Part of me is a prairie girl at heart, revealed by my affection for the “Little House on the Prairie” series, written by Laura Ingalls Wilder, and the subsequent TV show, as well as trips to places such as Walnut Grove, MN and De Smet, SD to experience their renditions of the time period. It’s easy to romanticize pioneer life, however, and forget how difficult those times actually were. People left behind relatives and friends indefinitely to pursue the unknown. There were serious threats of disease, starvation, and the harsh elements of nature as they made their way. And let us not forget the ugly underbelly of that time in history when Native Americans were displaced, killed by epidemics the settlers had introduced, murdered over conflicts, and made promises by the U.S. government that were never fulfilled.
Yet what I love about the charming stories told of the pioneer era, as shared in the books by Wilder, is the emphasis on the human spirit’s capacity for courage, resilience, and hope. At one point in the series, the Ingalls lose an entire crop — their livelihood — to an infestation of blackbirds. Pa tries to kill off the birds but there are too many. In stoic acceptance of such devastation Ma Ingalls responds, “There’s no great loss without some small gain,” and she makes a few of the fallen blackbirds for dinner. The choice to work with what was before her, to not miss the opportunity for a meal despite being completely devastated and worried about how they will survive going forward, is incredible. Over and over we see this family meet terrible adversity with stunning optimism, focusing on what they have rather than on what they don’t. It’s a principle that maintains some quality of life for them while managing the worst of times.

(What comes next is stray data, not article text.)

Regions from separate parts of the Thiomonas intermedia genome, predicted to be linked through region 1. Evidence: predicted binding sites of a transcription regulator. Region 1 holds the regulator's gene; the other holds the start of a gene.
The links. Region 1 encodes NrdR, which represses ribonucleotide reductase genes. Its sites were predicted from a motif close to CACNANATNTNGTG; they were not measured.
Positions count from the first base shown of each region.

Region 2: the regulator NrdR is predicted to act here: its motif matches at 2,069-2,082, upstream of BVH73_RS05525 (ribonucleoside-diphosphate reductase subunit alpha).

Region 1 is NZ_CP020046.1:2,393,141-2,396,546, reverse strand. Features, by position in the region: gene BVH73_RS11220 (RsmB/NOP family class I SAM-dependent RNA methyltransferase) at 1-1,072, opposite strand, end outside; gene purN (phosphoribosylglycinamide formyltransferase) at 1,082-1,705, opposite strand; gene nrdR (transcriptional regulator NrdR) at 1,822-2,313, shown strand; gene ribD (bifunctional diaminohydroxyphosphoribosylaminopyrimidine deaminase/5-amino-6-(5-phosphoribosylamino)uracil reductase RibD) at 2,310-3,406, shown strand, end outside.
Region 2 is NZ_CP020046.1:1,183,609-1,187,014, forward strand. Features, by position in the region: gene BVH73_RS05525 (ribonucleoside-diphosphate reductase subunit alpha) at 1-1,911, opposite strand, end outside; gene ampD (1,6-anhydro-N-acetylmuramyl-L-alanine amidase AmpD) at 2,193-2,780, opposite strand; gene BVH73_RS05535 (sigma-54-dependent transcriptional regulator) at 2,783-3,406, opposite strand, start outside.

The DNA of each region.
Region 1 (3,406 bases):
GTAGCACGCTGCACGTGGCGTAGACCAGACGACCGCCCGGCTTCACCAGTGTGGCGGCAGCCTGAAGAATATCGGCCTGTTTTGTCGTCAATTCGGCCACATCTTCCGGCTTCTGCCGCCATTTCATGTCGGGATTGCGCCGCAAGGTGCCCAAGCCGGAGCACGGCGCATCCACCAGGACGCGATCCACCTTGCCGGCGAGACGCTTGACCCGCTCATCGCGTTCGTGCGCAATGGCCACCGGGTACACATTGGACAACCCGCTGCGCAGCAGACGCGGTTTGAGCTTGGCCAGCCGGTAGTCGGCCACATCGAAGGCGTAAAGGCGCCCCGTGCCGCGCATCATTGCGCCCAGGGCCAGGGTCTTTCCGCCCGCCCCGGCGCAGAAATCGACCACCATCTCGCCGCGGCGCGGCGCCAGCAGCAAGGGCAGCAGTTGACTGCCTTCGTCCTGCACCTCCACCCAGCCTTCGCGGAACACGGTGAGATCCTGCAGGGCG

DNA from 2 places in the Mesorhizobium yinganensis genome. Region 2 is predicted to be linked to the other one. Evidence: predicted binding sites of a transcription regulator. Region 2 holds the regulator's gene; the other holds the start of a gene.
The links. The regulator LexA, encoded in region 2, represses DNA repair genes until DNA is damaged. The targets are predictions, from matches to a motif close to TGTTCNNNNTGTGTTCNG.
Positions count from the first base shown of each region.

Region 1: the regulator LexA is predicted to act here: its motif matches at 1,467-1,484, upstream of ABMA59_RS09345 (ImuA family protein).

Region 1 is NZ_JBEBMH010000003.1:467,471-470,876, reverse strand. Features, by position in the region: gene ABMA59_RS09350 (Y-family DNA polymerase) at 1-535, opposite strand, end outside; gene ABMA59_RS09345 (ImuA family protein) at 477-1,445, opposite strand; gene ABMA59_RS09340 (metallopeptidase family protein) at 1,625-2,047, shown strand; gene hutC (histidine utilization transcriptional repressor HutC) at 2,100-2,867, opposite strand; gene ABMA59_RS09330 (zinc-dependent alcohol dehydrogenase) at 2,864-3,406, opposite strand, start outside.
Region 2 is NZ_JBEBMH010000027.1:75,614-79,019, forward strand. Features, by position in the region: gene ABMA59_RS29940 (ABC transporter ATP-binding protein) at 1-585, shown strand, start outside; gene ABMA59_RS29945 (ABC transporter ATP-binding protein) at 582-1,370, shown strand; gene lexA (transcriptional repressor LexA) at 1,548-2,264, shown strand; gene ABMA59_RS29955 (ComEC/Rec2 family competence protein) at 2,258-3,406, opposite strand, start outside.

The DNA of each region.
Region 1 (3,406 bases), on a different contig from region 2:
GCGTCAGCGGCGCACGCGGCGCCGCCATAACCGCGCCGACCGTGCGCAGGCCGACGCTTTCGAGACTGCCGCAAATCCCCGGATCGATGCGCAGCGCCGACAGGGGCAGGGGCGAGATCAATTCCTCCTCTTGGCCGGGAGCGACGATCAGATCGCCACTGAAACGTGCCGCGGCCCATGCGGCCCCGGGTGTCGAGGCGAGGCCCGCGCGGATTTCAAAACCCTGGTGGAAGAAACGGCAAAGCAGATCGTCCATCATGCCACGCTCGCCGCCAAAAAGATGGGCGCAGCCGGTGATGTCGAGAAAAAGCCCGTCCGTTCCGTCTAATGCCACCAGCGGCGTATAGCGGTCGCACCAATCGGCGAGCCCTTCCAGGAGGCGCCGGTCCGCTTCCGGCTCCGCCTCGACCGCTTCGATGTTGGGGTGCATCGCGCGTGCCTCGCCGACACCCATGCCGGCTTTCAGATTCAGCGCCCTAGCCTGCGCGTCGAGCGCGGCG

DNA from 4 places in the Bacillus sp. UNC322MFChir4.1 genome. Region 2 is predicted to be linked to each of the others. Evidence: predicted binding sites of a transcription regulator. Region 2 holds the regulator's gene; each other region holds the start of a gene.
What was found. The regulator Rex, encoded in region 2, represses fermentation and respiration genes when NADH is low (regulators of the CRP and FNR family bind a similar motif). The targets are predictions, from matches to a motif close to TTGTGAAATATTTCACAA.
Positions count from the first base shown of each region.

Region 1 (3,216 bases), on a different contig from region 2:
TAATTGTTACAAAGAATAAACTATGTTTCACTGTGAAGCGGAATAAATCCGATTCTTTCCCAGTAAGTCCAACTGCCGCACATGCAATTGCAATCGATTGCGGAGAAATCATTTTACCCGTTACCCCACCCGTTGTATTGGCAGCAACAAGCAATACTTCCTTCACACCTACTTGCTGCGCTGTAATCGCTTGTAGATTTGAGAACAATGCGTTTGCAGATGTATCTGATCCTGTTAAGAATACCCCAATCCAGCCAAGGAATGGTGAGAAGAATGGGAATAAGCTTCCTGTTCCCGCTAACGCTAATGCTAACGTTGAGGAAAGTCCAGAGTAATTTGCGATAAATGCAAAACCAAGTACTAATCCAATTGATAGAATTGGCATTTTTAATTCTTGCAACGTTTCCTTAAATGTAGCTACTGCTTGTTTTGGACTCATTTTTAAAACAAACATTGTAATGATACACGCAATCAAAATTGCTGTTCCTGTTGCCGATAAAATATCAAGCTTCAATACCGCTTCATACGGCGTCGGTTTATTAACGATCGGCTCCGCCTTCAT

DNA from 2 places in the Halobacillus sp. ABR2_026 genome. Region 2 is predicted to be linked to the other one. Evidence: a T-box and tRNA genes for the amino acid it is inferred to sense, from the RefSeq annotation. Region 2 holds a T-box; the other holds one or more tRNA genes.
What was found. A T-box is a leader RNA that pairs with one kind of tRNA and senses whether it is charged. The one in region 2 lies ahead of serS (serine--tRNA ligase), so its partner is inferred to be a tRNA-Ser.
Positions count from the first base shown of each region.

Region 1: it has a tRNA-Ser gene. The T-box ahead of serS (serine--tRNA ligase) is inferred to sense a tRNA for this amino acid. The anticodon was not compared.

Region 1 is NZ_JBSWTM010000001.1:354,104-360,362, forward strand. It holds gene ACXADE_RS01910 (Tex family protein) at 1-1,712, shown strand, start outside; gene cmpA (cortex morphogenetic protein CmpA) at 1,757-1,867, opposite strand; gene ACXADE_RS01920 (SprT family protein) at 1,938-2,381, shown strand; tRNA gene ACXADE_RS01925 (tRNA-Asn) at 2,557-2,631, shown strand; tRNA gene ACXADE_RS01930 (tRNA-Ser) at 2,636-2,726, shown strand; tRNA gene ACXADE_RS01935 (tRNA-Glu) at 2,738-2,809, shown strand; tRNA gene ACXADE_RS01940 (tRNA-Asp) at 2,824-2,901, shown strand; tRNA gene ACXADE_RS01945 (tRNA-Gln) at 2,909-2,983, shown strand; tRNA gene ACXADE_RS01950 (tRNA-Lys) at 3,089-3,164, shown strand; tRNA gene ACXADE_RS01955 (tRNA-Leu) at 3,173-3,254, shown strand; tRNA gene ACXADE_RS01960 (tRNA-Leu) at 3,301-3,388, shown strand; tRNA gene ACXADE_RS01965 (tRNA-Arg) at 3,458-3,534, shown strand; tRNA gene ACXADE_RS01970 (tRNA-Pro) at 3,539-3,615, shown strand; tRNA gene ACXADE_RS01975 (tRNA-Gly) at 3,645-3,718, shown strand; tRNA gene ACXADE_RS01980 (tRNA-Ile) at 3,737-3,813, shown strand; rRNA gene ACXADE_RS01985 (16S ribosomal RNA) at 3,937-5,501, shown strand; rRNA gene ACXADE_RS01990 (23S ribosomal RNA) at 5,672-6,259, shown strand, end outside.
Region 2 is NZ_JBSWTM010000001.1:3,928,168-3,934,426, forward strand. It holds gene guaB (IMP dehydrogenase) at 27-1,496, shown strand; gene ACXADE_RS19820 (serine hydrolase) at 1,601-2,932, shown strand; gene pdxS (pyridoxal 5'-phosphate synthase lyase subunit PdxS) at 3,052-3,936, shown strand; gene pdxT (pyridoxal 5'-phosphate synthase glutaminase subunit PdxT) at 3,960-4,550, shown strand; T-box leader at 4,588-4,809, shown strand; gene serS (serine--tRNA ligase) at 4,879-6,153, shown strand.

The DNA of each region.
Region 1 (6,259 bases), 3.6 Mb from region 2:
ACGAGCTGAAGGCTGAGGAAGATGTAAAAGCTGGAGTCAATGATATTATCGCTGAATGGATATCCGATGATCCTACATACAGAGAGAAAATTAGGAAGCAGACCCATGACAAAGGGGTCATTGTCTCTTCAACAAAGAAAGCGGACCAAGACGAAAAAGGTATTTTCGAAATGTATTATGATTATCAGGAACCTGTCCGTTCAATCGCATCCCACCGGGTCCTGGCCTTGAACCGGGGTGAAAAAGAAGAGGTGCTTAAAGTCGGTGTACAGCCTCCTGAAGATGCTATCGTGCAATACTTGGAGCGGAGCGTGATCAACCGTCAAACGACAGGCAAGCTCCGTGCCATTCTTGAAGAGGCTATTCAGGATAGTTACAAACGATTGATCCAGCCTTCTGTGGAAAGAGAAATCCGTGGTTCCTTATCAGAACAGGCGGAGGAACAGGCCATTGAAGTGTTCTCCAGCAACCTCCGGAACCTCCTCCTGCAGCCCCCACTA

Our world’s current crisis calls to mind such stories of perseverance. I join with others seeking out the small gains amid tragic loss and terrible hardship sweeping the planet. There must be some bits of grace we can cling to as we wait out the storm of this pandemic. Perhaps it’s a slower paced lifestyle, more time with one’s family nucleus, a chance to take care of domestic duties that haven’t made the priority list in the normal hustle and bustle of over-scheduled lives. Perhaps it’s the push to increase technological skills for school, work, or visual connection with loved ones. Perhaps it’s taking up writing letters by hand again, getting more time to read books, or finally finding room for daily meditation. Perhaps it’s the better air quality as CO2 emissions drop, or less seismic noise on the planet so scientists can better monitor the earth’s crust. Perhaps it’s a chance for creativity to bubble up in all kinds of ways, and so forth...
“There’s no great loss without some small gain” does not mean the great loss is justified by any upside. It simply means we are invited to focus on what is within our control with an attitude that helps soothe the suffering, if only just a smidge.
What small gains are you discovering during this challenging time?
May you be inspired!